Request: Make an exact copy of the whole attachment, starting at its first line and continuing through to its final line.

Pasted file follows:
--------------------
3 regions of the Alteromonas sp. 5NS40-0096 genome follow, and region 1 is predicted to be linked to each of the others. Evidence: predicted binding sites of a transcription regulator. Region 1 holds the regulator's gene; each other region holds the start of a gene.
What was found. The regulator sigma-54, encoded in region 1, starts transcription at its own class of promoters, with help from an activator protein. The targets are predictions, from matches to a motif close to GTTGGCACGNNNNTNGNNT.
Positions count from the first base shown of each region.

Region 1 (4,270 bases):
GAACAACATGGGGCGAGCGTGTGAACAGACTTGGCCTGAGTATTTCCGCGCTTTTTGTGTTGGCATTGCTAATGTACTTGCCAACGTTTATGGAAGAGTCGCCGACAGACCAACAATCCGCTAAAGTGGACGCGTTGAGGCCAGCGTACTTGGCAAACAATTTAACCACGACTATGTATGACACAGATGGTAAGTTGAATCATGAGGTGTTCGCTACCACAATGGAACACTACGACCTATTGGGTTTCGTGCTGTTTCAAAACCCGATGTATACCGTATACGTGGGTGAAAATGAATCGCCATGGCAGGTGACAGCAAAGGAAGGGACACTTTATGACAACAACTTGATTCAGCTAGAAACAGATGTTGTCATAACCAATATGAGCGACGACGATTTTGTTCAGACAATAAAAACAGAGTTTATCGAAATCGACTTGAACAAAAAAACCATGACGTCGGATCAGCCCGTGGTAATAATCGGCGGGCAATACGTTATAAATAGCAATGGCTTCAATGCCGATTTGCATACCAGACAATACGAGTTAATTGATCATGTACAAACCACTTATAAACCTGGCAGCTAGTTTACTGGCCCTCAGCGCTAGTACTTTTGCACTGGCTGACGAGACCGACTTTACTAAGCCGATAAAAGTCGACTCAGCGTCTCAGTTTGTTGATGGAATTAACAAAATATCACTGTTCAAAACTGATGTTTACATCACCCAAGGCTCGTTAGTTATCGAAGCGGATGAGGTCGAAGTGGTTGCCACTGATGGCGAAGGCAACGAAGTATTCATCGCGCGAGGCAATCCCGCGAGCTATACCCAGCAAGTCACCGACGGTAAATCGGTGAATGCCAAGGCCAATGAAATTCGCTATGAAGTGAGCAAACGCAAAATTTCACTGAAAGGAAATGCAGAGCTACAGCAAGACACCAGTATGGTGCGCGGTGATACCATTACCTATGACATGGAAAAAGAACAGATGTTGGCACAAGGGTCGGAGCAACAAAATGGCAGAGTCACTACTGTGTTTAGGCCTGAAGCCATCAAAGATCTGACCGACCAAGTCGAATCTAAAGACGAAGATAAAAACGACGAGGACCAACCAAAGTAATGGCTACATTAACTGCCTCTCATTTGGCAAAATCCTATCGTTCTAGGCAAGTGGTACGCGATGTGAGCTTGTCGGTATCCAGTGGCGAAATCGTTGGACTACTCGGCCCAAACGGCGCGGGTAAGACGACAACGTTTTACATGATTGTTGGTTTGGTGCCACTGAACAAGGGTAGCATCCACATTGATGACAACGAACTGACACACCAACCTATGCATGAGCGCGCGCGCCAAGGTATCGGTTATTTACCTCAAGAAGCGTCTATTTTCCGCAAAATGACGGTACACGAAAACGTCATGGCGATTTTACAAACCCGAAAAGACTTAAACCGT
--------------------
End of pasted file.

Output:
3 regions of the Alteromonas sp. 5NS40-0096 genome follow, and region 1 is predicted to be linked to each of the others. Evidence: predicted binding sites of a transcription regulator. Region 1 holds the regulator's gene; each other region holds the start of a gene.
What was found. The regulator sigma-54, encoded in region 1, starts transcription at its own class of promoters, with help from an activator protein. The targets are predictions, from matches to a motif close to GTTGGCACGNNNNTNGNNT.
Positions count from the first base shown of each region.

Region 1 (4,270 bases):
GAACAACATGGGGCGAGCGTGTGAACAGACTTGGCCTGAGTATTTCCGCGCTTTTTGTGTTGGCATTGCTAATGTACTTGCCAACGTTTATGGAAGAGTCGCCGACAGACCAACAATCCGCTAAAGTGGACGCGTTGAGGCCAGCGTACTTGGCAAACAATTTAACCACGACTATGTATGACACAGATGGTAAGTTGAATCATGAGGTGTTCGCTACCACAATGGAACACTACGACCTATTGGGTTTCGTGCTGTTTCAAAACCCGATGTATACCGTATACGTGGGTGAAAATGAATCGCCATGGCAGGTGACAGCAAAGGAAGGGACACTTTATGACAACAACTTGATTCAGCTAGAAACAGATGTTGTCATAACCAATATGAGCGACGACGATTTTGTTCAGACAATAAAAACAGAGTTTATCGAAATCGACTTGAACAAAAAAACCATGACGTCGGATCAGCCCGTGGTAATAATCGGCGGGCAATACGTTATAAATAGCAATGGCTTCAATGCCGATTTGCATACCAGACAATACGAGTTAATTGATCATGTACAAACCACTTATAAACCTGGCAGCTAGTTTACTGGCCCTCAGCGCTAGTACTTTTGCACTGGCTGACGAGACCGACTTTACTAAGCCGATAAAAGTCGACTCAGCGTCTCAGTTTGTTGATGGAATTAACAAAATATCACTGTTCAAAACTGATGTTTACATCACCCAAGGCTCGTTAGTTATCGAAGCGGATGAGGTCGAAGTGGTTGCCACTGATGGCGAAGGCAACGAAGTATTCATCGCGCGAGGCAATCCCGCGAGCTATACCCAGCAAGTCACCGACGGTAAATCGGTGAATGCCAAGGCCAATGAAATTCGCTATGAAGTGAGCAAACGCAAAATTTCACTGAAAGGAAATGCAGAGCTACAGCAAGACACCAGTATGGTGCGCGGTGATACCATTACCTATGACATGGAAAAAGAACAGATGTTGGCACAAGGGTCGGAGCAACAAAATGGCAGAGTCACTACTGTGTTTAGGCCTGAAGCCATCAAAGATCTGACCGACCAAGTCGAATCTAAAGACGAAGATAAAAACGACGAGGACCAACCAAAGTAATGGCTACATTAACTGCCTCTCATTTGGCAAAATCCTATCGTTCTAGGCAAGTGGTACGCGATGTGAGCTTGTCGGTATCCAGTGGCGAAATCGTTGGACTACTCGGCCCAAACGGCGCGGGTAAGACGACAACGTTTTACATGATTGTTGGTTTGGTGCCACTGAACAAGGGTAGCATCCACATTGATGACAACGAACTGACACACCAACCTATGCATGAGCGCGCGCGCCAAGGTATCGGTTATTTACCTCAAGAAGCGTCTATTTTCCGCAAAATGACGGTACACGAAAACGTCATGGCGATTTTACAAACCCGAAAAGACTTAAACCGT